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  • Paul Hollywell

Art of Delegation

If we are good at getting things done, we may be given a team leadership or management role. We are then faced with the challenge of delegating tasks that we would have previously undertaken ourselves. To become good at delegating we often need to change our beliefs and motivations, and develop new and effective skills in delegation and giving feedback. This will include struggling with giving up control over tasks and trusting others to do the job. Effective delegating requires our conscious effort. However, its major benefit is that it enables us to work more efficiently and offers opportunities for others to grow.

Holding inappropriate beliefs can be self-defeating and undermine our willingness to delegate tasks. Also, they are unhelpful to others. To improve matters, we need to be totally honest about our motivations. Here are some key beliefs that can hinder us, and some questions we should ask ourself:

• Expectation: ‘I should be delegating’ Should I be delegating this particular task?

• Status: ‘I should be seen delegating’ Should I be worrying about my image?

• Competence: ‘I could do it better’ Could I tell/show someone how it’s done and grow their skills?

• Time: ‘I could do it quicker’ Could I allow more time for this task, including time to check?

• Standard: ‘They won’t do it right’ ‘Could I help someone do it to the right standard?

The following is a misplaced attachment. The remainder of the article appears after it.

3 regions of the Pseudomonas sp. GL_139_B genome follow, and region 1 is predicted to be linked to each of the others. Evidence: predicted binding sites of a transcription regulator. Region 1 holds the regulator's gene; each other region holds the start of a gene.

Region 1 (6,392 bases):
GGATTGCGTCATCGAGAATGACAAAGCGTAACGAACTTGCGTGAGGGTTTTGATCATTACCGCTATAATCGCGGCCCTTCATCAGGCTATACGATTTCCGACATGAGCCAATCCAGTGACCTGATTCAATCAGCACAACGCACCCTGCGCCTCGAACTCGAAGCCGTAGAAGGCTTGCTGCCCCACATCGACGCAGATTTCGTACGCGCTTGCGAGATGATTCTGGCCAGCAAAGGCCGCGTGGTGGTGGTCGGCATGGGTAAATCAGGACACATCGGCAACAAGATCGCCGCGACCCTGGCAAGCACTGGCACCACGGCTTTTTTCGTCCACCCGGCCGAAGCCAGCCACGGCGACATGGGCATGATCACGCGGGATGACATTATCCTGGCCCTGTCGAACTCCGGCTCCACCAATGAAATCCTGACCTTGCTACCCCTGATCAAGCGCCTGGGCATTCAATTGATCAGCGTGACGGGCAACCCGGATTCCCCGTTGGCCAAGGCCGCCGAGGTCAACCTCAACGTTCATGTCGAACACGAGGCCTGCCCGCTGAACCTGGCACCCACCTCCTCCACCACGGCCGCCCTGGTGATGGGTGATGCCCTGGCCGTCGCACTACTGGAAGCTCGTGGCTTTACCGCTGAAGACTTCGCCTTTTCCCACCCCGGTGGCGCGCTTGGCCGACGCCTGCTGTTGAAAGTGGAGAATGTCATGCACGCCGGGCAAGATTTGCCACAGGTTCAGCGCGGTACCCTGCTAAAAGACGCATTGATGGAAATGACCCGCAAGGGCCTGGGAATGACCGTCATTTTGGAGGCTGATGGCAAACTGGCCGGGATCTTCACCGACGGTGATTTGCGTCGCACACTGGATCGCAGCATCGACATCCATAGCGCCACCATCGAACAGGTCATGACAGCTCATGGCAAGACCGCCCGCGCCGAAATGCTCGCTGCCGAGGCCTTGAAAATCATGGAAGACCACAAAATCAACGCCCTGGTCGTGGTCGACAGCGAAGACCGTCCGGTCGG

• Workload: ‘They are too busy to do it’ Could I check with someone how busy they actually are?


To become good at delegating, we need to challenge how we delegate tasks by asking ourselves:

Which belief(s) is affecting the way I delegate in a negative way?

What if I didn’t accept that belief(s)? How might that improve my delegating?

What if I changed how I delegate and give feedback? How might the outcome be better?


In planning to delegate a task it’s essential for us to stay involved, at the appropriate level, and with the agreed-upon mix of support and accountability. To avoid micromanaging or leaving someone struggling, we should simply ask the person what do they believe is the right level of support for them.


Typically, there are four levels of support and involvement with the person doing the task:

1 – Instructing: they are told/shown exactly what to do and how, making all expectations clear

2 – Investigating & proposing: they gather information, provide options, and propose their best option(s)

3 – Acting & reporting: they have ownership of the task to take appropriate action and report progress

4 – Handing over: they have ownership of the task to make all decisions with no need to report progress


As your trust in the person doing the task increases, you can move to the next level of delegation.

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